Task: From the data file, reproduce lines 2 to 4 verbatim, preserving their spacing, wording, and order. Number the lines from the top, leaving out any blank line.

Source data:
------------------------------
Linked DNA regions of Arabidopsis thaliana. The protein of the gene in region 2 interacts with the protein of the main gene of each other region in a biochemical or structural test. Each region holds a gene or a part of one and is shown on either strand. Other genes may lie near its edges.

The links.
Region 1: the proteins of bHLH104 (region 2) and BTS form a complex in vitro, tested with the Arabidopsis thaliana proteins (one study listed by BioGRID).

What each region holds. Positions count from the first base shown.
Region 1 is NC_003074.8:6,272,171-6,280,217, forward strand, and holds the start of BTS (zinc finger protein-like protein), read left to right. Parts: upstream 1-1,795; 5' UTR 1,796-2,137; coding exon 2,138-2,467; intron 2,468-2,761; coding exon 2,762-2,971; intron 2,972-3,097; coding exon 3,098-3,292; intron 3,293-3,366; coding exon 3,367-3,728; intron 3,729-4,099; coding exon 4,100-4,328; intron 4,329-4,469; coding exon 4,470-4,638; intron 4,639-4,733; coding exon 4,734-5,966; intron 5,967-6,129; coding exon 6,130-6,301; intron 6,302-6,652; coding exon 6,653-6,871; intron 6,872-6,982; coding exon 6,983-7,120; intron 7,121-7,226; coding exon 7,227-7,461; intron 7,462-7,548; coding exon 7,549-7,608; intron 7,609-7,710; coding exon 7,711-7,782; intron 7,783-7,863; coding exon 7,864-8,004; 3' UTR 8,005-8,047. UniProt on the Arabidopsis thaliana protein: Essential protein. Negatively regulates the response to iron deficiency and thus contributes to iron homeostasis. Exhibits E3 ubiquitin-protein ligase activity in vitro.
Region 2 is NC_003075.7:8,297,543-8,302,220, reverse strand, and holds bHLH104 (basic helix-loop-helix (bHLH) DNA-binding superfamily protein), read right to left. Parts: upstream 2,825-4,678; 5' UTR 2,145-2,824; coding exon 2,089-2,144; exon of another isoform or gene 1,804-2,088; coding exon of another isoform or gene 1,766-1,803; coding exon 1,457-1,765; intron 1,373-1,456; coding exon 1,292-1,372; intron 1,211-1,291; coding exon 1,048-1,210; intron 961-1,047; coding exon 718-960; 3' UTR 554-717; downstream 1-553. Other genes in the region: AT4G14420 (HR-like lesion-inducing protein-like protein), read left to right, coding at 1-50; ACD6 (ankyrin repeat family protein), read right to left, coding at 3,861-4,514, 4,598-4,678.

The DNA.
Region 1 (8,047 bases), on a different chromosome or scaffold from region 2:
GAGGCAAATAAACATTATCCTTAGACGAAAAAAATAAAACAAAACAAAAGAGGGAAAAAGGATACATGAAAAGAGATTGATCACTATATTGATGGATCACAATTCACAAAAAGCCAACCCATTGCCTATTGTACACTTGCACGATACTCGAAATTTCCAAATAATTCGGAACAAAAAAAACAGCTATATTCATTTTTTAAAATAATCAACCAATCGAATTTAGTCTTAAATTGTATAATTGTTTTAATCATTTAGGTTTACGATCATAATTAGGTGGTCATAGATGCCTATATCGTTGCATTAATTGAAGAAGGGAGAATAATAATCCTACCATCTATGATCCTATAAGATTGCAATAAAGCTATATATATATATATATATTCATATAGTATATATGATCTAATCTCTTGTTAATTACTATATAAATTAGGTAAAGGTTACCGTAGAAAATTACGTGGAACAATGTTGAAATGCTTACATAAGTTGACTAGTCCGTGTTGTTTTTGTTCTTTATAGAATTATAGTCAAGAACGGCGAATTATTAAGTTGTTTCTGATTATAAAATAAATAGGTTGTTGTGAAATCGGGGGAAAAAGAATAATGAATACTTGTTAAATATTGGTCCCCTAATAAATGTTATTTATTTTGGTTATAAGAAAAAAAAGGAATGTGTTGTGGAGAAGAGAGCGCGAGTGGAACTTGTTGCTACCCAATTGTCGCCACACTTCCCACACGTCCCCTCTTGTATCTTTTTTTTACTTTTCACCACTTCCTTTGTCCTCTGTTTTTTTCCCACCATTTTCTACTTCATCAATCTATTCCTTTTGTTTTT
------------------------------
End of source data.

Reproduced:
The links.
Region 1: the proteins of bHLH104 (region 2) and BTS form a complex in vitro, tested with the Arabidopsis thaliana proteins (one study listed by BioGRID).

What each region holds. Positions count from the first base shown.